As an early Android pioneer and one of the most innovative companies in mobile, Motorola has a long and proud history in the smartphone sector.
The Moto G range has long ruled the budget market in the US, there have been some interesting modular experiments with the Moto Z line, and everyone immediately fell in love with the rebooted foldable Motorola Razrâ€¦ at least until they got their hands on one. But for a long time now, Moto fans have been pining for a true Motorola flagship. A high spec beast, capable of going toe to toe with the finest from Samsung and Apple.
Enter the Motorola Edge Plus.
Itâ€™s a curvy, shiny beauty and just look at those specs. A 6.7-inch OLED screen with a 90Hz refresh rate. A Snapdragon 865 SoC with a mighty 12GB of RAM. A triple-lens camera boasting a 108-megapixel main lens. An enormous 5,000mAh battery. It even supports 5G (sub-6GHz and mmWave) and Wi-Fi 6.
With specs like these, youâ€™d think Motorolaâ€™s comeback flagship would be future-proofed enough to last you at least two to three years and even beyond. However, while there are lots of big, impressive numbers in there, the number of Android upgrades Motorola is promising is just one. One.
This phone starts at $999, but itâ€™s only guaranteed to get one major OS update, later this year, to Android 11. You wonâ€™t find any mention of this on Motorolaâ€™s website, but a Motorola spokesperson told Wiredâ€˜s Julian Chokkattu:
We will support with software updates as frequently and for as long as we feel it benefits our consumers. While we donâ€™t have an absolute commitment to numbers of upgrades, Edge consumers can expect security updates every other month and an upgrade to Android 11 OS this year.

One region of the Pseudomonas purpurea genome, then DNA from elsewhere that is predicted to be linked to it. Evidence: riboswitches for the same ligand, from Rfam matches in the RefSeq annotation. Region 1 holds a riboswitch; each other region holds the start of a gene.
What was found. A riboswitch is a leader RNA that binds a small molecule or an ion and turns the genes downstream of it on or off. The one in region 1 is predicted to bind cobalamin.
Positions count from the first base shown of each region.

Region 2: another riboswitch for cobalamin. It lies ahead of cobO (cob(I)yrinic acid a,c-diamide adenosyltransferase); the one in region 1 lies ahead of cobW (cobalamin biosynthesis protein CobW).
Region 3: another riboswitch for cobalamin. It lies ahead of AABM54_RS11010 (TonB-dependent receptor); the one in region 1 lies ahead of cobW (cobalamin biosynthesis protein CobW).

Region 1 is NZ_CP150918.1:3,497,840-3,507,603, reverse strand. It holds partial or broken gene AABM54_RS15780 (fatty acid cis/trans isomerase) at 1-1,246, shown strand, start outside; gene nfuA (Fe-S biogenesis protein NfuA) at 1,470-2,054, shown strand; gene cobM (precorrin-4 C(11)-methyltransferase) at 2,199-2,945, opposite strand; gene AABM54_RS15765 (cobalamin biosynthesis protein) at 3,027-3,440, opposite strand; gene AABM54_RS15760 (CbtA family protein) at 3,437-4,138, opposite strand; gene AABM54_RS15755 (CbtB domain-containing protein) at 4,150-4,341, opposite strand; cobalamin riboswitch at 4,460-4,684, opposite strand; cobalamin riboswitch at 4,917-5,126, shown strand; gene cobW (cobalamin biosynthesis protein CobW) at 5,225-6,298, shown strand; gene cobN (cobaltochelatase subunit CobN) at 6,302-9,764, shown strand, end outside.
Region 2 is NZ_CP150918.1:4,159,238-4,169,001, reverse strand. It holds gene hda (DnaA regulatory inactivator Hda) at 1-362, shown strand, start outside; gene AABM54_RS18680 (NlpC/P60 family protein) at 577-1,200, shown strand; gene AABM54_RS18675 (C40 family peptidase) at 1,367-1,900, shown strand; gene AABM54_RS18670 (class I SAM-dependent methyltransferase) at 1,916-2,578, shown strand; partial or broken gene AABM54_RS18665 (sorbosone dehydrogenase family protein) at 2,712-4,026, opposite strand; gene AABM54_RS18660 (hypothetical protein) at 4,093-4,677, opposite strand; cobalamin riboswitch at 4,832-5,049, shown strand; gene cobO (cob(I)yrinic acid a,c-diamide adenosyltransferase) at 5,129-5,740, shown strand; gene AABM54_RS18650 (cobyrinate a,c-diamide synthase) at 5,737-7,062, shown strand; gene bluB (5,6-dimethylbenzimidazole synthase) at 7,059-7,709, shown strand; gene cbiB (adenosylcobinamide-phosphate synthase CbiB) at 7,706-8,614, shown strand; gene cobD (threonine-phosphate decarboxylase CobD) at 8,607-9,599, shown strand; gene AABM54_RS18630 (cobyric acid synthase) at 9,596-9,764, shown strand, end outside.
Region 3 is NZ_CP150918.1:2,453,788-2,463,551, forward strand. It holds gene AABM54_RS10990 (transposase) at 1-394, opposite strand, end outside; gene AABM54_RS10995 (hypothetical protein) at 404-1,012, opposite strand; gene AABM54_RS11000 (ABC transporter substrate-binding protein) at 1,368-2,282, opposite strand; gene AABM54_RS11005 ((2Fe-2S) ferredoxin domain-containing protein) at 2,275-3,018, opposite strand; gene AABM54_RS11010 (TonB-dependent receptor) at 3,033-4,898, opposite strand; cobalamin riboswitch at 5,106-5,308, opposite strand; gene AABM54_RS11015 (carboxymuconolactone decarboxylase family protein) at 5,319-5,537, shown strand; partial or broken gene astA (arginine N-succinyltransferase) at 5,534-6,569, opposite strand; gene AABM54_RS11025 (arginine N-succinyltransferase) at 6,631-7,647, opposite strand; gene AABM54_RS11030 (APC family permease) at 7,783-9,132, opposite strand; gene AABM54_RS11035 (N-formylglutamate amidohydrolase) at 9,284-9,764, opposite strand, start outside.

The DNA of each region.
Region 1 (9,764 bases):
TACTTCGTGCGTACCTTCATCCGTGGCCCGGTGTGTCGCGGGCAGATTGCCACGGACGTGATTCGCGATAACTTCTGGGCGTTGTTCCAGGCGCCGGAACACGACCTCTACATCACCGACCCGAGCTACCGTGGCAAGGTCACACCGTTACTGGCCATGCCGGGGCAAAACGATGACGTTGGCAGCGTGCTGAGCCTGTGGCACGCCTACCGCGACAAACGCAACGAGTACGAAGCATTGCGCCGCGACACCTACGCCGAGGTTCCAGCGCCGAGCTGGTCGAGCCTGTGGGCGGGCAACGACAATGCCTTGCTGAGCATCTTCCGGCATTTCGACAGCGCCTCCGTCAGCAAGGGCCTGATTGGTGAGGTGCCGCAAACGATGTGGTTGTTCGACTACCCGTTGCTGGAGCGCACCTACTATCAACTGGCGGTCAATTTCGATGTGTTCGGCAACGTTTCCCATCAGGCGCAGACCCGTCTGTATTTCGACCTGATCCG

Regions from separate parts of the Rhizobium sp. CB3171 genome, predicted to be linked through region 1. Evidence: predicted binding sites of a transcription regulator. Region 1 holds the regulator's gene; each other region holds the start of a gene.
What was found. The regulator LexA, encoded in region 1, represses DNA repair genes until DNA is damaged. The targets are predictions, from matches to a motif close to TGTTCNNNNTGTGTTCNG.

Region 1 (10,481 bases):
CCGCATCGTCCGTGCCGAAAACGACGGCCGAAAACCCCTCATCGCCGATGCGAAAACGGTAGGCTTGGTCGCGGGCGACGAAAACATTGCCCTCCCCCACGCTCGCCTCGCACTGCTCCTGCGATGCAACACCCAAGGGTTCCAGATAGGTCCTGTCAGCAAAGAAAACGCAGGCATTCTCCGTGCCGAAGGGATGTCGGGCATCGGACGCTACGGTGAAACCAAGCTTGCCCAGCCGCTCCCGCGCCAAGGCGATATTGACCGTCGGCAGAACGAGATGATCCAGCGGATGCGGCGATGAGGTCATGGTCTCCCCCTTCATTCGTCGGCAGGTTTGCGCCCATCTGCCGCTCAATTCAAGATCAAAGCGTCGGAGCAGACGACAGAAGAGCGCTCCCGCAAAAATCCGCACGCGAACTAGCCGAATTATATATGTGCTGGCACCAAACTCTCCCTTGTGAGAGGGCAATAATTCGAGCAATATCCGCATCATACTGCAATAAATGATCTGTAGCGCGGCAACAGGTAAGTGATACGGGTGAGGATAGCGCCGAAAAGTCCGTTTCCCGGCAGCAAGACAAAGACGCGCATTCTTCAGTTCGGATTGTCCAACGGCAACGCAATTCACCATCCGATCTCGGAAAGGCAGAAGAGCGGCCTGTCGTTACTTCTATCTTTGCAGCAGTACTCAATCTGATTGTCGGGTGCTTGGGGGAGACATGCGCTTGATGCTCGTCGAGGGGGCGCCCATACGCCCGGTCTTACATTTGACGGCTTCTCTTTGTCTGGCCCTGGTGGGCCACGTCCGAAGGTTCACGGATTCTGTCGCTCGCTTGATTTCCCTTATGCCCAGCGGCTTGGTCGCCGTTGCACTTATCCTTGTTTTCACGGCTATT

Motorola hasnâ€™t technically ruled out further updates, but it wonâ€™t promise them either. It expects you to go ahead and spend $999 on a phone that may not be properly supported beyond the end of the year.
Thatâ€™s flat out ridiculous.
Why updates are important
The established norm for a new Android flagship is to promise at least two years of platform updates. Some manufacturers will go beyond that in practice with their top phones, even though it may take them a long time to do it. Samsung has updated the Galaxy S9 to Android 10, for example, but the Galaxy S8 will likely never receive an official update to Android 10. Meanwhile, OnePlus is rolling Android 10 out to the OnePlus 5 and 5T.
The thorny issue of Android updates has been plaguing Google for years now, so much so that it broke out security updates into a separate stream from platform updates in an attempt to streamline the update process. Security updates are pushed out monthly, while version updates come once a year. And while updates arenâ€™t sexy, they are important.